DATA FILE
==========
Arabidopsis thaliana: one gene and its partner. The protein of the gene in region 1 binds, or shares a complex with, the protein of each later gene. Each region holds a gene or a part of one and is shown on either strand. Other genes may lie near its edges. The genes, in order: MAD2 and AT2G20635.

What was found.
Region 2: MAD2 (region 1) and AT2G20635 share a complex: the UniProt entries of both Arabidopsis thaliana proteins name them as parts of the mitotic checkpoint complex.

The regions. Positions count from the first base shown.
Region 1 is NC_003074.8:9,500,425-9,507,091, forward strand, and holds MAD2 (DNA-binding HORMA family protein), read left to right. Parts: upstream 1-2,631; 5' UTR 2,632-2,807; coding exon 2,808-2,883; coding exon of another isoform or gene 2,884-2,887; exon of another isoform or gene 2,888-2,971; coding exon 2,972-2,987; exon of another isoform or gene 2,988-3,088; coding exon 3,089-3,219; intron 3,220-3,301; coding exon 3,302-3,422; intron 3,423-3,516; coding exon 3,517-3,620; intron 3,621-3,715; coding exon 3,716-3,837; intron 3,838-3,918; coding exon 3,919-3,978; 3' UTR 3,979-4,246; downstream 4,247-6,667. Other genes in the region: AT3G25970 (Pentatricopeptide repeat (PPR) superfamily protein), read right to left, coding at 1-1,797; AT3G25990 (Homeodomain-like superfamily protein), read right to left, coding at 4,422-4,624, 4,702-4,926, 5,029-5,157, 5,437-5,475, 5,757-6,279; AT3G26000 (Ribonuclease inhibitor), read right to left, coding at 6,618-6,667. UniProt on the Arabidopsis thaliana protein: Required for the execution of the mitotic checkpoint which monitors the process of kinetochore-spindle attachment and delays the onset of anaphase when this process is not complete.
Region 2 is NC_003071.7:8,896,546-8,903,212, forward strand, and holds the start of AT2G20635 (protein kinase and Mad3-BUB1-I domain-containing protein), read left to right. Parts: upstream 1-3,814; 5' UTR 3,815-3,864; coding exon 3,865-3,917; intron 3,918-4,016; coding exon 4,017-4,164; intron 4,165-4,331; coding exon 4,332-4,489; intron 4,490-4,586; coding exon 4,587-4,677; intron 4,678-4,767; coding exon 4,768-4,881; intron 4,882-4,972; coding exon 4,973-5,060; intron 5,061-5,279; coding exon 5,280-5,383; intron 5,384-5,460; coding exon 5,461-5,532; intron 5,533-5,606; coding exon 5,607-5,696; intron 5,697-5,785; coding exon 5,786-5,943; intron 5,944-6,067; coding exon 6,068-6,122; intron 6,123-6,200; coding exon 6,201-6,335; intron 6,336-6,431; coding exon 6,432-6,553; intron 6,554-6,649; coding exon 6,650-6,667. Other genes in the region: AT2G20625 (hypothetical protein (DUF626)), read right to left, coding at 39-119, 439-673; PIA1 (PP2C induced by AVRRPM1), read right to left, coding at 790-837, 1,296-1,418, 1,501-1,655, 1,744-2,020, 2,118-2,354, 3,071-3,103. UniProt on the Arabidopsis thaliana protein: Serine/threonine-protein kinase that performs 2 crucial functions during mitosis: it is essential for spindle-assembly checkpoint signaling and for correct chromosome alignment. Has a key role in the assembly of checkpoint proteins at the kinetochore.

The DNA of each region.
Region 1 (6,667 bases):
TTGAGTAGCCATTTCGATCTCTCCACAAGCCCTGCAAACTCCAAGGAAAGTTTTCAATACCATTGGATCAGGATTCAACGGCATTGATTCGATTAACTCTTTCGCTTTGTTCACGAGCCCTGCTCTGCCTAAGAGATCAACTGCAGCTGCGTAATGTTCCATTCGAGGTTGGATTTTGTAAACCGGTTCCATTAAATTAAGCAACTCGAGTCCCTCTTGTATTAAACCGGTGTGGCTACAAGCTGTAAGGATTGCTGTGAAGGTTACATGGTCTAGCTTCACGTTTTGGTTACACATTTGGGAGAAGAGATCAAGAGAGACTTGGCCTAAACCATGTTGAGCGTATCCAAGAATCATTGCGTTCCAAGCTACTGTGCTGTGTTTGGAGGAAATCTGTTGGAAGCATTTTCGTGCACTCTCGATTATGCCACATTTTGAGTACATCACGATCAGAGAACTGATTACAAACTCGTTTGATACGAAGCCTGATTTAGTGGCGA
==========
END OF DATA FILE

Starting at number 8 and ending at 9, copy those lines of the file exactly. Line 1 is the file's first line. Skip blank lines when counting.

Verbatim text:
Region 1 (6,667 bases):
TTGAGTAGCCATTTCGATCTCTCCACAAGCCCTGCAAACTCCAAGGAAAGTTTTCAATACCATTGGATCAGGATTCAACGGCATTGATTCGATTAACTCTTTCGCTTTGTTCACGAGCCCTGCTCTGCCTAAGAGATCAACTGCAGCTGCGTAATGTTCCATTCGAGGTTGGATTTTGTAAACCGGTTCCATTAAATTAAGCAACTCGAGTCCCTCTTGTATTAAACCGGTGTGGCTACAAGCTGTAAGGATTGCTGTGAAGGTTACATGGTCTAGCTTCACGTTTTGGTTACACATTTGGGAGAAGAGATCAAGAGAGACTTGGCCTAAACCATGTTGAGCGTATCCAAGAATCATTGCGTTCCAAGCTACTGTGCTGTGTTTGGAGGAAATCTGTTGGAAGCATTTTCGTGCACTCTCGATTATGCCACATTTTGAGTACATCACGATCAGAGAACTGATTACAAACTCGTTTGATACGAAGCCTGATTTAGTGGCGA